Muhammad Ali’s championship fight the notable ‘Rumble in the Jungle‘ against George Foreman, is arguably one of the most captivating displays of tactical genius known in the history of boxing. It’s a classic tale of brains versus brawn, with Ali using his ‘rope a dope‘ tactic to absorb the body blows given by his much larger opponent. Foreman was the clear favourite before the fight, visibly the larger of the two men, with more strength and devastating haymaker punches, whilst Ali was the more nimble, with faster jabs and movements evident in his fighting style.
Float like a butterfly, sting like a bee. His hands can’t hit what his eyes can’t see
As the fight progressed, Ali’s quick jabs to his opponents face, became increasingly disorientating, and as the rounds progressed, his ability to land punches that mattered lessened being absorbed by Ali (and more importantly the ropes) with minimal damage.
Although Foreman had strength on his side, Ali had speed, and was able to deliver both a higher volume of punches, as well as choosing where and when to place them. As many of you will already be aware, Ali won by knockout in the 8th round, taking the heavyweight championship having tired his opponent sufficiently.
In a technology race, it is the agile teams, who can release faster, and get to market quicker that win out over those that take months to get their latest iteration in front of their audience. One of the masters of continuous iteration and constant change are larger tech companies such as Facebook.
In their IPO filing Mark Zuckerberg spelt out some of the internal culture and product ethos at Facebook, affectionately dubbed ‘The Hacker Way.’
The Hacker Way is an approach to building that involves continuous improvement and iteration. Hackers believe that something can always be better, and that nothing is ever complete. They just have to go fix it — often in the face of people who say it’s impossible or are content with the status quo.
Hackers try to build the best services over the long term by quickly releasing and learning from smaller iterations rather than trying to get everything right all at once. To support this, we have built a testing framework that at any given time can try out thousands of versions of Facebook. We have the words “Done is better than perfect” painted on our walls to remind ourselves to always keep shipping.
That isn’t just a clever marketing line from Zuckerberg designed to make stock brokers excited. Facebook currently push new code live every single day, to millions of users, and yet maintain the level of stability that they do. The below technical talk from Facebook goes into some of the technical and cultural things in place at Facebook to make that happen and is a great watch for any engineer curious as to how deployment works in larger organisations.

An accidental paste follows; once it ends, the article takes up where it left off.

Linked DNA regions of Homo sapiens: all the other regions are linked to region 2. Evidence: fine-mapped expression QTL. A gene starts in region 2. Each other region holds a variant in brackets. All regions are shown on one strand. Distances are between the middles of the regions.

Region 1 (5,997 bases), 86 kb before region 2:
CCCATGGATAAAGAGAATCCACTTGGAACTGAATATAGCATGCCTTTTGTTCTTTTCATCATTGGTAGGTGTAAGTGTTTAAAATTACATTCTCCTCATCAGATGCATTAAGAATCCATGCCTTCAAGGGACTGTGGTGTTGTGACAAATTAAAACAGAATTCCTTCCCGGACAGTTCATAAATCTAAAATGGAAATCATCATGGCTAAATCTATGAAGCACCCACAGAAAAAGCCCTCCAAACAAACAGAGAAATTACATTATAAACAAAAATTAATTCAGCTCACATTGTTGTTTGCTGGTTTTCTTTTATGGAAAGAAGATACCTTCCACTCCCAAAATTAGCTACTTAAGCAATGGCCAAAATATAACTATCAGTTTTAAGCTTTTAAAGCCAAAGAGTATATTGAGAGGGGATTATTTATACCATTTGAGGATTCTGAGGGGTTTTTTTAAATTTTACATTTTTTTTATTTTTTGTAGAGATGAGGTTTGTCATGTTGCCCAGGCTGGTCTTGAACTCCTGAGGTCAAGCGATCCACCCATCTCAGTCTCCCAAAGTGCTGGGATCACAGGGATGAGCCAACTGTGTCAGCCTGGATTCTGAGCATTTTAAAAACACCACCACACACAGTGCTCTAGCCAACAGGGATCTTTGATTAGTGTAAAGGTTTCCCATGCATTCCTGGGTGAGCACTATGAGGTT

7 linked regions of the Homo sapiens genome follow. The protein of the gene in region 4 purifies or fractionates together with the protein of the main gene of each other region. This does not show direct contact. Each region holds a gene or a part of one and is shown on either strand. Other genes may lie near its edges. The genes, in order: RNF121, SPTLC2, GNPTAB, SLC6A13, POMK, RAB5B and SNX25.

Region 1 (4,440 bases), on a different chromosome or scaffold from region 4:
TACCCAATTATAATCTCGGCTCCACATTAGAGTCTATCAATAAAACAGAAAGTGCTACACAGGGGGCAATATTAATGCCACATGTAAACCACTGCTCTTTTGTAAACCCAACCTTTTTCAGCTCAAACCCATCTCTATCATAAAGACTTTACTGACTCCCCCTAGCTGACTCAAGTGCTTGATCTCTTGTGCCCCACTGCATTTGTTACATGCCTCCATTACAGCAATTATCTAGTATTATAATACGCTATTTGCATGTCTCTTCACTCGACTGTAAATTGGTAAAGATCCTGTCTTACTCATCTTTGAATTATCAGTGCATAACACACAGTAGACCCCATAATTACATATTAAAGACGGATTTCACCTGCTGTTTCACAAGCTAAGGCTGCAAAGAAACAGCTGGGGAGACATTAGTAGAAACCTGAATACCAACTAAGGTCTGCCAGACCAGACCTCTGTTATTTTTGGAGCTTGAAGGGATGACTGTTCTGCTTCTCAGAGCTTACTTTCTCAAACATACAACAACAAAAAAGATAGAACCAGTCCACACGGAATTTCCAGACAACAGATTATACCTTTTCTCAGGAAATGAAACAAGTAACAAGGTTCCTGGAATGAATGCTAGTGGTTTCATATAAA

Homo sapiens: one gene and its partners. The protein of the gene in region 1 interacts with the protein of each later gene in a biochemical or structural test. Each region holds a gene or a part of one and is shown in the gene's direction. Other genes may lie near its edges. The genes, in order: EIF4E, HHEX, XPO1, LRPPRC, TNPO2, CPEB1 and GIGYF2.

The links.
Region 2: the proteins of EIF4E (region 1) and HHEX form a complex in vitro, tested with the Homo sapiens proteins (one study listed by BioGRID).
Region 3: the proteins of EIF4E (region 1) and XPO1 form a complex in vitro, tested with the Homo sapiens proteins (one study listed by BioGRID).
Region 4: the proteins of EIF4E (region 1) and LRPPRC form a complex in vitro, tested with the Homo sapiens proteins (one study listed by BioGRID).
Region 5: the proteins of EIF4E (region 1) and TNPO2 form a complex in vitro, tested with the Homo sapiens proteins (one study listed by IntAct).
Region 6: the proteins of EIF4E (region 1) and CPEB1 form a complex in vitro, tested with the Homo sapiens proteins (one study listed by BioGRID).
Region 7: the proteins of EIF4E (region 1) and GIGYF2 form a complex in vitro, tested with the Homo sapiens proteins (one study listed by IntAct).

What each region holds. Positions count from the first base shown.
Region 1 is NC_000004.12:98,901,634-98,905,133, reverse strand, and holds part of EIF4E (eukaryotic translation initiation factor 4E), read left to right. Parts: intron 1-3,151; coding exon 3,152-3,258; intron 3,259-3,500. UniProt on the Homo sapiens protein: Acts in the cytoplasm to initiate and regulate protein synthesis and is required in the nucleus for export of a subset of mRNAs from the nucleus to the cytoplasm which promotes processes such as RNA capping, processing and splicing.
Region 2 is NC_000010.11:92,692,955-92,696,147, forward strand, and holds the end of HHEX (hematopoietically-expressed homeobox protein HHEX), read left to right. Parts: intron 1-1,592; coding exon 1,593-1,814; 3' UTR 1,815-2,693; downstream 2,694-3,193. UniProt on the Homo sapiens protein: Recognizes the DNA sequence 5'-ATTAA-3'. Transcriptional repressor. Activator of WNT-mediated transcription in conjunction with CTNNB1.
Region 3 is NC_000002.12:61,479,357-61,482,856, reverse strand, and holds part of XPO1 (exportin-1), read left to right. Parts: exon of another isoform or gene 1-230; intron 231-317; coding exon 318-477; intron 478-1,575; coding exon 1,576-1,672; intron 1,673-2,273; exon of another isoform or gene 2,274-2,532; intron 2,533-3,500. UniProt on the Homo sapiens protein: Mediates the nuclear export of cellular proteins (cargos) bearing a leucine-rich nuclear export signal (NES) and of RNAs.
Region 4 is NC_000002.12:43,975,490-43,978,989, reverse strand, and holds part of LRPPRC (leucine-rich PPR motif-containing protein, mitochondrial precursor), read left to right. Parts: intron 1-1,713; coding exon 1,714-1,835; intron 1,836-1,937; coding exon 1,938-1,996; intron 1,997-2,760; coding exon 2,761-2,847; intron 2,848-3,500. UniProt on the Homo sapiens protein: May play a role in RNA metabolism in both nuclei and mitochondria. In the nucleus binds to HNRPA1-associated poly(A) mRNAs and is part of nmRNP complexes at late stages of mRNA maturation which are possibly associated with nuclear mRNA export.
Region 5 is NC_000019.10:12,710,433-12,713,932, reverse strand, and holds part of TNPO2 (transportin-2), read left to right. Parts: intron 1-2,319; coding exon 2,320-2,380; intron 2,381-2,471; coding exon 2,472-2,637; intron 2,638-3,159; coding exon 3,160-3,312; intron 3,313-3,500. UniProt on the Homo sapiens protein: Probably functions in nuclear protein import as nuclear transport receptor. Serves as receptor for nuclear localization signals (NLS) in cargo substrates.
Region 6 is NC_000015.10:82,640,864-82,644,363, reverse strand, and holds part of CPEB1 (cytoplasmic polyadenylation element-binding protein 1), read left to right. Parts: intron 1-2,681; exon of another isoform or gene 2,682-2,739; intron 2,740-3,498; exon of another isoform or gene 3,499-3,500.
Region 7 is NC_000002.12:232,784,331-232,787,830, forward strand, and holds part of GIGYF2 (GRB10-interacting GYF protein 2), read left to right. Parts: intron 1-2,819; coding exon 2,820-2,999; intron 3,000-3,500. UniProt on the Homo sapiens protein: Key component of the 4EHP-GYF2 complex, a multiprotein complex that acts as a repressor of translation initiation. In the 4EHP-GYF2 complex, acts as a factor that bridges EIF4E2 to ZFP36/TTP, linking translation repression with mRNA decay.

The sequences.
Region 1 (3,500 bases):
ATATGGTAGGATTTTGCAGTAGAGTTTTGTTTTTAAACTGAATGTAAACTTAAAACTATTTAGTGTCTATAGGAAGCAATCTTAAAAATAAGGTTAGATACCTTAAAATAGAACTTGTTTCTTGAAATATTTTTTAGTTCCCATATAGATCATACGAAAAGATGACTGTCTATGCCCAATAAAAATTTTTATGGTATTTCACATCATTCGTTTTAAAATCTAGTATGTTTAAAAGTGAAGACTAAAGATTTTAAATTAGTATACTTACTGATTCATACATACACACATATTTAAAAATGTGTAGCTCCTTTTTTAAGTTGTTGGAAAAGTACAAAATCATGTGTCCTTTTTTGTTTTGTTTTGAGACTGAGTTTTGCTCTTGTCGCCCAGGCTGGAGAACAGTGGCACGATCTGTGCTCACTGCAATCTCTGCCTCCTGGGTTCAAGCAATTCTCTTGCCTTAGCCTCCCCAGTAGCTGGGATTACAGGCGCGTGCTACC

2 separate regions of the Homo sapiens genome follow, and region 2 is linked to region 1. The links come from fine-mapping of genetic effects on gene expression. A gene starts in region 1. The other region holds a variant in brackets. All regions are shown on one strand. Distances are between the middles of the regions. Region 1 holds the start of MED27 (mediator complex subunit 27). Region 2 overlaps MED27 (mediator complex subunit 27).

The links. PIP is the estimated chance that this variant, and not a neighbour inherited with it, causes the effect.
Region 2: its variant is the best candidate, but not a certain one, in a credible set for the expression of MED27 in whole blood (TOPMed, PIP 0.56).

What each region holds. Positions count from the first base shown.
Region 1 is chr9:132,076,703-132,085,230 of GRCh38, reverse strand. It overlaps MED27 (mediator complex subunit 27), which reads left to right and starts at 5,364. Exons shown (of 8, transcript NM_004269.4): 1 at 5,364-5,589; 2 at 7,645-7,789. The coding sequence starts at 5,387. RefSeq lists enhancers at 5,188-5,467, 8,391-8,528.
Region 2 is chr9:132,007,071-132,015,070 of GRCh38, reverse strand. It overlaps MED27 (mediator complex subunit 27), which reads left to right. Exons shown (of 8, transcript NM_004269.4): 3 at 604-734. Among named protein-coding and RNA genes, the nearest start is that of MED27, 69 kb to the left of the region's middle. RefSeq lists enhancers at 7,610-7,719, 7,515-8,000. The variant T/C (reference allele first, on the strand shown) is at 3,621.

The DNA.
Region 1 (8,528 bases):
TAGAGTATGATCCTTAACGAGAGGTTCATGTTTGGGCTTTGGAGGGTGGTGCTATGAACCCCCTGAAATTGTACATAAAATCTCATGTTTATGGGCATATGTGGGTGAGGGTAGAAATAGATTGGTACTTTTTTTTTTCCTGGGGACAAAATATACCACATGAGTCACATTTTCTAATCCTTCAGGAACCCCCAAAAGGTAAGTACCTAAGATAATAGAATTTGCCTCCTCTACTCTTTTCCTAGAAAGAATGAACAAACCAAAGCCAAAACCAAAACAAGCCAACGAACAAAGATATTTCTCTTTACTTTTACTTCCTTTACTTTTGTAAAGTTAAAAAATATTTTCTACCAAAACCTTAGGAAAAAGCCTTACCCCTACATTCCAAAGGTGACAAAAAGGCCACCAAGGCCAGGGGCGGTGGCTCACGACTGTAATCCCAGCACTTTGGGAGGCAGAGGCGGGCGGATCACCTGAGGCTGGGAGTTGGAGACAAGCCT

Using data and feedback directly from live traffic on features that may or may not be appreciated by users lets you see whether you are heading in the right direction quickly. A/B testing isn’t just a tool for increasing your conversion rate – in many cases it provides valuable feedback on product direction and interestingly Facebook do this at scale.
One of the more awesome features that this video illustrates, is an internal tool called ‘Gatekeeper’ which is software layer which facilitates certain users being able to see certain changes prior to it being pushed to the entire Facebook audience.
For example, there are conditionals in place so that only Facebook employees see certain changes, they can use IP whitelists, blacklists – geographical area – you name it, including a fun ‘Everyone but Techcrunch’ rule which exposes a different version to different audiences at a time minimizing disruption, and helping to test code whilst in production. They can ease in traffic onto newly released code live on the fly, providing it with 1% of the traffic, then 5% iterating the whole way to 100% of traffic so load testing is also much safer and log files and events can be watched. In essence, you could be sitting on a new feature without even knowing it, if you aren’t inside a particular bucket testing segment.
Facebook also have people responsible for examining key business metrics when a new release goes live. Key metrics such as Ad Revenue, Interactions, Email signups – are all monitored and tracked on individual dashboards by a designated employee after every release goes live. This isn’t something left to chance, there are multiple data points scattered throughout their internal systems, many of which are more impressive to hear about than some of the public facing stuff.
Visualization of this data happens at both a systems and operations level in real time, so if a fault occurs, they can both find the problem and resolve quicker.
Essentially most of the tooling at Facebook goes towards minimising deployment risk, and getting things out there quicker and seeing if they are working. There are also clearly significant development resources being applied to developing internal tools. The faster you release, the more risk you carry, so automation, collation of data and working smarter rather than harder more often than not wins the fight and helps to prevent the application from falling over.
There are many parallels to be drawn between the smarts of an underdog boxer, and more rapidly deploying code to market. Like Facebook, Ali not only worked faster, but also smarter to win the fight. He released quicker than his opponent, timed his shots cleverly, adapted to the challenges of the competition, and strategically minimised his risk using the tools available to him.